Over on Google+, my social network of choice, the cancellation of the Reader service by Google has generated an online debate:
- Camp #1 says Google has damaged its reputation by showing it can’t be “trusted” to deliver products and services that people can rely upon.
- Camp #2 says people “whining” about Reader’s cancellation should just shut up about losing a free service that can be easily replaced with something else.
I fall somewhere in the middle. I don’t use Reader and am acutely aware that relying too much on Google’s “free” services can be problematic, which I discussed in Google Reader: Act First, Apologize Later. At the same time, whining too loudly about the loss of “free” services shows some immaturity about how the web operates.
But I do think Google needs to be concerned about this “trust” issue. Some of the problem has to do with Google’s lack of transparency. In the past Google could rely on the tech community and developers to establish and manage a friendly ecosystem. Now that they continue to grow their influence with attractive products that are available across a variety of platforms, especially mobile, their attempts to maintain control through a “walled garden” built around Google+ and Gmail — products that I use and love — appear ham-handed and capricious given their lack of openness about their plans.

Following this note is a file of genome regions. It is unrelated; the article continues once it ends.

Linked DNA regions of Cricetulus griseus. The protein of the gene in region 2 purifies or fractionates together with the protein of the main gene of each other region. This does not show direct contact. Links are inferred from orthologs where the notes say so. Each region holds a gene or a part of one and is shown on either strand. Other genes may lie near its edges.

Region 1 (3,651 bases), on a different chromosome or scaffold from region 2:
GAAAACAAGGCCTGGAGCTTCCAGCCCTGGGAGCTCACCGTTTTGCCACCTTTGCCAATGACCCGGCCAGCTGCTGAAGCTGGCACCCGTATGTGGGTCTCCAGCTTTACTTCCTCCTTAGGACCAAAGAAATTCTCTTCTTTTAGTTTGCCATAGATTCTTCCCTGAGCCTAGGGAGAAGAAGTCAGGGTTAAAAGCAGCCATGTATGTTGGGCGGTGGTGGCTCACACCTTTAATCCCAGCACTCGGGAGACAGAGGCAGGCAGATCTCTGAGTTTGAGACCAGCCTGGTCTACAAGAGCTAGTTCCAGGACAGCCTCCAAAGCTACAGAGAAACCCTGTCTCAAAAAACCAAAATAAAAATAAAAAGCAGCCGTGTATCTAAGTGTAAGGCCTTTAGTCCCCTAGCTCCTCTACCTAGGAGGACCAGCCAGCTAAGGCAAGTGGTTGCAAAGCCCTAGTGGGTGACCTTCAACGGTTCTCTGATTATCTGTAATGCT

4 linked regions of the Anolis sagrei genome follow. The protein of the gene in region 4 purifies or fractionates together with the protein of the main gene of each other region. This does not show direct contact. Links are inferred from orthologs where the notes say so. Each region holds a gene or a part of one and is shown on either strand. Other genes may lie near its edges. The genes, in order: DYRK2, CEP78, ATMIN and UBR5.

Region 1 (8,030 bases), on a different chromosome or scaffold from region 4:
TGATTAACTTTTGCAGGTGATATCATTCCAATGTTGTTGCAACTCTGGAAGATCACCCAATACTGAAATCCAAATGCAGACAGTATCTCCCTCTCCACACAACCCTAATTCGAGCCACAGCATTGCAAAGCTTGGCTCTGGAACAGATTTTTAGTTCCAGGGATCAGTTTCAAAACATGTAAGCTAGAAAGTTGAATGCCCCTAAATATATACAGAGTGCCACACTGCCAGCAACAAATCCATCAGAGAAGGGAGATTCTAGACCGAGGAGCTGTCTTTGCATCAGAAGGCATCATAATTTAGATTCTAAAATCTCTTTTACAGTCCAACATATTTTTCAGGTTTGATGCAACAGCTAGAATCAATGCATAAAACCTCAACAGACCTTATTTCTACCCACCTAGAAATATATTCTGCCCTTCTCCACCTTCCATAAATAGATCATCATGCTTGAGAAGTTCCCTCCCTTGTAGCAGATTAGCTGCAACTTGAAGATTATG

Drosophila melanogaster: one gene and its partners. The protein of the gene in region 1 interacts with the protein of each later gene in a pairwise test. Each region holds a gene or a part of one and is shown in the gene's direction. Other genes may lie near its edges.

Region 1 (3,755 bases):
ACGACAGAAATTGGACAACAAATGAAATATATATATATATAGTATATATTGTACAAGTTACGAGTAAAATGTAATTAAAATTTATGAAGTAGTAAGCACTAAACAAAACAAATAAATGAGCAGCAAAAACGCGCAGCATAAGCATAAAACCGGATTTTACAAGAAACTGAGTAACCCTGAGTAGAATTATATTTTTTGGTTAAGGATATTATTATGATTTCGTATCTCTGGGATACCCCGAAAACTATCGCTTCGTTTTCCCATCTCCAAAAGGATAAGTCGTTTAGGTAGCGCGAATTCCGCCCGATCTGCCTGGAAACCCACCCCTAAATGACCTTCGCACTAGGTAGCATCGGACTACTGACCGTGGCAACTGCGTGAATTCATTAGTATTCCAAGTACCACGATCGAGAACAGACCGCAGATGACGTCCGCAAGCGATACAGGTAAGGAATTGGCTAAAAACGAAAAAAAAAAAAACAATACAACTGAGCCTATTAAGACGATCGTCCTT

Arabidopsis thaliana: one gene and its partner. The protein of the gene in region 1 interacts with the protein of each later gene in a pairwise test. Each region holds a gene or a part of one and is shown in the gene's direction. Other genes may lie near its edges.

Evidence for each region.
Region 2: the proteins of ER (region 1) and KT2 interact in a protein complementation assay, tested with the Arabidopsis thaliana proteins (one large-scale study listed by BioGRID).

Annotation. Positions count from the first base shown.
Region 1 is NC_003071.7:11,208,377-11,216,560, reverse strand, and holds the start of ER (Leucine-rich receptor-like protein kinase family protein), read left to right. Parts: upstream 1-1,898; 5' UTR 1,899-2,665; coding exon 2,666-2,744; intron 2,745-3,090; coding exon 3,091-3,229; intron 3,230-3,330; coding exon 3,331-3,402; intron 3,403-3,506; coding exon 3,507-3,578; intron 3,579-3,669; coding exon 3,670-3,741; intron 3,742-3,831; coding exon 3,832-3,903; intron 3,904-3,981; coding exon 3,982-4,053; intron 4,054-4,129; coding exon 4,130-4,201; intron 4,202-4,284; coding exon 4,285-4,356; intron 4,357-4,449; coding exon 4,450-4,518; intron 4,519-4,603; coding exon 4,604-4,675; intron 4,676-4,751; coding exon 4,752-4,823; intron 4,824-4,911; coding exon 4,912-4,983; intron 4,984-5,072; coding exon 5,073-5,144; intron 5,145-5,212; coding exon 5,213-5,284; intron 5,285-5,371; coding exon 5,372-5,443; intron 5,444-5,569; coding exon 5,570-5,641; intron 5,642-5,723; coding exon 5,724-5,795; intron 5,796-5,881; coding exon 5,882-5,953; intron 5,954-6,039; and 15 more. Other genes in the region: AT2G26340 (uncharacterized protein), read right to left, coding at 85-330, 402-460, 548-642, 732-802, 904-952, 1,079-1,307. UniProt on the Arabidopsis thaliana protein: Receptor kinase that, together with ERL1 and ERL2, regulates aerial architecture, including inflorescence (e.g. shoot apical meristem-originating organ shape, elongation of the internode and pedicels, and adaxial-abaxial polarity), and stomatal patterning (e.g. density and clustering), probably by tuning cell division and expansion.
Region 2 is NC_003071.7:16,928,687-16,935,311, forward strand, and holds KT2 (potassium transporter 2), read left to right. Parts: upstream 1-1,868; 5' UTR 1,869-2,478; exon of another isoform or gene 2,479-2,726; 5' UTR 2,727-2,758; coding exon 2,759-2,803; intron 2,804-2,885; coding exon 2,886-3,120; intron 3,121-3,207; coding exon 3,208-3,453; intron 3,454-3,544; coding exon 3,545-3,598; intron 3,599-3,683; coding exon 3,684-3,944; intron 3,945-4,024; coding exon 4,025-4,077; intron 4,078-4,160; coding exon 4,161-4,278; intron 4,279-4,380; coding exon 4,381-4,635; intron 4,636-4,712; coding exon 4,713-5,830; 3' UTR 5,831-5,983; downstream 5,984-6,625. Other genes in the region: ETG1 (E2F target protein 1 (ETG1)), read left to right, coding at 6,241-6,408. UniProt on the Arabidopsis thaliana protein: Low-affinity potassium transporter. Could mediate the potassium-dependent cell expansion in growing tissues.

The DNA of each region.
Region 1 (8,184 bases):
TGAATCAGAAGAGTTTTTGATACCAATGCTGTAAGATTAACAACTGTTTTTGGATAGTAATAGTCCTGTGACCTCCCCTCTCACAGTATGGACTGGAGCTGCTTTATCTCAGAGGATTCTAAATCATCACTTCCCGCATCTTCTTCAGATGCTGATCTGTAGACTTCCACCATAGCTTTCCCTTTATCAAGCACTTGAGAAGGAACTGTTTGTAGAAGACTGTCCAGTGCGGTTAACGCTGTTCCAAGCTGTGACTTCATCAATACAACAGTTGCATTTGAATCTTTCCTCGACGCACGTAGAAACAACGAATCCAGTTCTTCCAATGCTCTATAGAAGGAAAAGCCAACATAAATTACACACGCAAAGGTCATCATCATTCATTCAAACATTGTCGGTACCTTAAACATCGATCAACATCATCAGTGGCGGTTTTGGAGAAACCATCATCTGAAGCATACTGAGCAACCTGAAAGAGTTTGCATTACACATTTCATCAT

In a way Google is a victims of its own business model. By being closed about strategy they reduce trust when they cancel a product like Reader. At the same time, were they more open about their intentions they probably feel they are giving away the goods to partner-competitors like Samsung, Facebook, Apple, and Microsoft.
Where this might all come crashing together is with Glass which I wrote about here. Even if Glass succeeds technically while failing commercially, it’s going to be more serious than Reader’s cancellation and a public relations black eye that competitors will take advantage of, just as might have been the case with the Apple Maps situation. Who wants to give over free access to every scrap of online behavior to a single company that “can’t be relied upon” to maintain the key value-generators of their infrastructure, especially since so much of their product offerings are subsidized through advertising sales? The inevitable question is, when will wider awareness of this “trust” situation start to impact Google’s stock price?
Copyright (c) 2013 by Dennis D. McDonald, Ph.D. Dennis is a Washington DC area consultant specializing in digital strategy, project management, and technology adoption. His clients have included the US Department of Veterans Affairs, the US Environmental Protection Agency, Jive Software, the National Library of Medicine, the National Academy of Engineering, Social Media Today and Oracle, and the World Bank Group. His experience includes government contract research, software and database product development, system integration and consolidation, and IT strategy consulting. Contact Dennis via email at email@example.com or by phone at 703-402-7382.